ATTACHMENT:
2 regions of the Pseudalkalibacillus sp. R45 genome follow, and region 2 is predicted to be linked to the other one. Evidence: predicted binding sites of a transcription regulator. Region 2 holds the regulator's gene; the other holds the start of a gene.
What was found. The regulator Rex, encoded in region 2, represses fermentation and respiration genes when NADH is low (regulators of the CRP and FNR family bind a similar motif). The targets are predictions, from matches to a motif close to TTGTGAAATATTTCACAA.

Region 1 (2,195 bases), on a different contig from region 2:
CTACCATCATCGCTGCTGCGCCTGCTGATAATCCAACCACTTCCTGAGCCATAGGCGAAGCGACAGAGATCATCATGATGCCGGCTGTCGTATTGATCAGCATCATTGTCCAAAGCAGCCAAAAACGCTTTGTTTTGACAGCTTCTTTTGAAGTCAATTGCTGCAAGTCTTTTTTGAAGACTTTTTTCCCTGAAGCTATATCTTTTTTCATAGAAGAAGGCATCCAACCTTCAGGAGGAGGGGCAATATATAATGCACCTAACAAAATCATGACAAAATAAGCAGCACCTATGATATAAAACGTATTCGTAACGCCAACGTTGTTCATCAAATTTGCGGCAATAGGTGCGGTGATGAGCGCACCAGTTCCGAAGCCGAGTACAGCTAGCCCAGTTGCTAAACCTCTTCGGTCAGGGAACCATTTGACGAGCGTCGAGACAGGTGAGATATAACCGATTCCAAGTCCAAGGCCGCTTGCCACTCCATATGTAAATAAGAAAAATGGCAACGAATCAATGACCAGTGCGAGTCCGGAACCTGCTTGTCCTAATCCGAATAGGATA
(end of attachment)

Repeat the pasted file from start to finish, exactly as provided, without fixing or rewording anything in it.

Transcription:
2 regions of the Pseudalkalibacillus sp. R45 genome follow, and region 2 is predicted to be linked to the other one. Evidence: predicted binding sites of a transcription regulator. Region 2 holds the regulator's gene; the other holds the start of a gene.
What was found. The regulator Rex, encoded in region 2, represses fermentation and respiration genes when NADH is low (regulators of the CRP and FNR family bind a similar motif). The targets are predictions, from matches to a motif close to TTGTGAAATATTTCACAA.

Region 1 (2,195 bases), on a different contig from region 2:
CTACCATCATCGCTGCTGCGCCTGCTGATAATCCAACCACTTCCTGAGCCATAGGCGAAGCGACAGAGATCATCATGATGCCGGCTGTCGTATTGATCAGCATCATTGTCCAAAGCAGCCAAAAACGCTTTGTTTTGACAGCTTCTTTTGAAGTCAATTGCTGCAAGTCTTTTTTGAAGACTTTTTTCCCTGAAGCTATATCTTTTTTCATAGAAGAAGGCATCCAACCTTCAGGAGGAGGGGCAATATATAATGCACCTAACAAAATCATGACAAAATAAGCAGCACCTATGATATAAAACGTATTCGTAACGCCAACGTTGTTCATCAAATTTGCGGCAATAGGTGCGGTGATGAGCGCACCAGTTCCGAAGCCGAGTACAGCTAGCCCAGTTGCTAAACCTCTTCGGTCAGGGAACCATTTGACGAGCGTCGAGACAGGTGAGATATAACCGATTCCAAGTCCAAGGCCGCTTGCCACTCCATATGTAAATAAGAAAAATGGCAACGAATCAATGACCAGTGCGAGTCCGGAACCTGCTTGTCCTAATCCGAATAGGATA